Oct 16 (The following statement was released by the rating agency)
A lack of consensus among state regulators on captive insurance companies and reserves is
creating an uncertain environment for the U.S. life insurance industry, which could ultimately
adversely affect insurer ratings, according to a new Fitch Ratings' report.
The New York State Department of Financial Services (NYSDFS) published very
critical commentary alleging weakness in regulation exhibited by other states,
and in the oversight provided by the National Association of Insurance
Commissioners (NAIC). The department's focus was on captive arrangements
described as 'shadow insurance', Actuarial Guideline 38 (AG38) and
principles-based reserving (PBR).
The NYSDFS concludes that New York insurers have engaged in $48 billion of
so-called shadow insurance transactions, and that the related reserve transfers
'artificially' inflate capital. In addition, the NYSDFS asserts that certain
other states may be 'racing to the bottom' in governing such transactions, while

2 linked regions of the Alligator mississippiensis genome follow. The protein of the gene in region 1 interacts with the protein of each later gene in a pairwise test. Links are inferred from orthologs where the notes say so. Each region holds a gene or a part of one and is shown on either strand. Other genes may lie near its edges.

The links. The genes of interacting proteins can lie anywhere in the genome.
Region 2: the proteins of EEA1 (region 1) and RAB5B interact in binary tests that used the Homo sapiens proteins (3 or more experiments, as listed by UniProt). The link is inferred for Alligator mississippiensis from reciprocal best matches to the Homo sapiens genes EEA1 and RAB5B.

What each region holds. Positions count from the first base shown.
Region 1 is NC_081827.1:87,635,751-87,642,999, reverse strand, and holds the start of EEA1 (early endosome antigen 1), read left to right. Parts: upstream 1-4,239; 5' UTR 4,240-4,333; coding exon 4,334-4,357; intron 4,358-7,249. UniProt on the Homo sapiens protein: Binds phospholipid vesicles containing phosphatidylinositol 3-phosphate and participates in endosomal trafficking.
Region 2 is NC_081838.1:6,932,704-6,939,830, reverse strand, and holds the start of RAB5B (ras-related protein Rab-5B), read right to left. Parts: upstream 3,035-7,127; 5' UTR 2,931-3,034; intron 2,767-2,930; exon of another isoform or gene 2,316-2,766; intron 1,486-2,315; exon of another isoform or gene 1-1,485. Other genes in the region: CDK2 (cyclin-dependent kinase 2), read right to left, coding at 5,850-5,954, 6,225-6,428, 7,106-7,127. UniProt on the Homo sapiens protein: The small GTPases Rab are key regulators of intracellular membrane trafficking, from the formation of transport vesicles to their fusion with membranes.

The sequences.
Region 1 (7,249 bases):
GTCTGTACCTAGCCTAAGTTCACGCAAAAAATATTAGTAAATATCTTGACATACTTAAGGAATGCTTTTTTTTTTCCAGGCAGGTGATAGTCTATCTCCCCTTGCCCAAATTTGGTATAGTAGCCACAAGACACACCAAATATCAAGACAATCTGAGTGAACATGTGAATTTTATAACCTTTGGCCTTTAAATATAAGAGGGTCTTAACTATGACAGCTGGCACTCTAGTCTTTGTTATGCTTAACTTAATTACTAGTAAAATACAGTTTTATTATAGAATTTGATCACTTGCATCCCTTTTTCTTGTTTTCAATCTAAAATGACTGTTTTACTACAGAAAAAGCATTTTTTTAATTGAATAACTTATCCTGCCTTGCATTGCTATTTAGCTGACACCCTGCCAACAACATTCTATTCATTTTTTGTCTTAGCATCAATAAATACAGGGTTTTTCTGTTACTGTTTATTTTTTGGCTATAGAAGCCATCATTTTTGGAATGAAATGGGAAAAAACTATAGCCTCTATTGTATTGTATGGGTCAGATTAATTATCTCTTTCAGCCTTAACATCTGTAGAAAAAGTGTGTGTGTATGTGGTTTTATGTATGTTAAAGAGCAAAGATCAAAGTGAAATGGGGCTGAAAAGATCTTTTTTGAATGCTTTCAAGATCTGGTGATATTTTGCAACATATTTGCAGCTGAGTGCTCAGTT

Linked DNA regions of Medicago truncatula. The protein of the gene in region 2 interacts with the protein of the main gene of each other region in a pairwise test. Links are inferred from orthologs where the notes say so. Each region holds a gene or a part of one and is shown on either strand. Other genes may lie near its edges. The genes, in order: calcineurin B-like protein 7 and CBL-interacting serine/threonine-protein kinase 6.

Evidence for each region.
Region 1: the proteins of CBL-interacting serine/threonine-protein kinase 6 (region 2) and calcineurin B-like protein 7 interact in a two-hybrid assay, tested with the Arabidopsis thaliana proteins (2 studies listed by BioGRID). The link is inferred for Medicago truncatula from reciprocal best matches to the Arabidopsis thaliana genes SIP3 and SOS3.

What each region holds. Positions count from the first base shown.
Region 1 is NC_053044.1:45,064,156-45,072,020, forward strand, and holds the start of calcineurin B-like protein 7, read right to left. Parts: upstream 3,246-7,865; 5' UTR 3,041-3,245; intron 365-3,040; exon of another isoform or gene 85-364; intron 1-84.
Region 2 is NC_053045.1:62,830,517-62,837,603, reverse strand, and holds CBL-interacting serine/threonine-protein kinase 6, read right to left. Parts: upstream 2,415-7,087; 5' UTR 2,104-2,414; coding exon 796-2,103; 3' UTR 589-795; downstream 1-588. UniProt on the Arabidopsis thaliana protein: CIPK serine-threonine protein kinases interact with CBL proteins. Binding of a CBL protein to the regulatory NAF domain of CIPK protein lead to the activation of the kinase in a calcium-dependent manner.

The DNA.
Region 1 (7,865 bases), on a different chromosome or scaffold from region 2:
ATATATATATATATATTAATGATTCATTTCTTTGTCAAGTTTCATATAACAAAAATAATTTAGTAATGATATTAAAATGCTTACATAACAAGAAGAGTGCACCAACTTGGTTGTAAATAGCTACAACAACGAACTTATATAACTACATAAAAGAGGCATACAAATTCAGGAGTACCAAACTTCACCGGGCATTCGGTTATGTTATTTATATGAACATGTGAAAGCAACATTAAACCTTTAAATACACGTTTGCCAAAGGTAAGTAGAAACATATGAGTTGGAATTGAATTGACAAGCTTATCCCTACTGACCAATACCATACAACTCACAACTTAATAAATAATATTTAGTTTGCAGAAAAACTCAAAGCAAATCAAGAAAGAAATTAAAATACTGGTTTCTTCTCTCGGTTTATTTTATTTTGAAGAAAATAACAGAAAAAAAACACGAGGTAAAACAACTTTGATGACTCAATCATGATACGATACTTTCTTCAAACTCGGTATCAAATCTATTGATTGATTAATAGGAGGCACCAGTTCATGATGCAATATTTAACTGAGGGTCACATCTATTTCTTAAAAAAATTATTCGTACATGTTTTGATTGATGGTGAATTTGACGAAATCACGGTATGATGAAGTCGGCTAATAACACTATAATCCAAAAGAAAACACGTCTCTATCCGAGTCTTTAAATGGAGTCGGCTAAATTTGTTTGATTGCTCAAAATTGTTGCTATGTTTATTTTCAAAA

concurrently making information on their captives unavailable to other state
regulators, such as New York.
Other state regulators declined to implement a moratorium on captives, and some
criticized NYSDFS's allegations, adding that New York breached certain
regulatory protocols in making its statements. There has also been push back on
the issue of PBR.
Fitch's report provides an analysis of the conflicting regulatory treatments of
these issues. As a matter of transparency, Fitch believes that insurers should
be required to publicly disclose key information in a systematic and consistent
basis, and accelerate efforts already underway.
The full report 'New York Insurance Regulatory Criticisms' is available at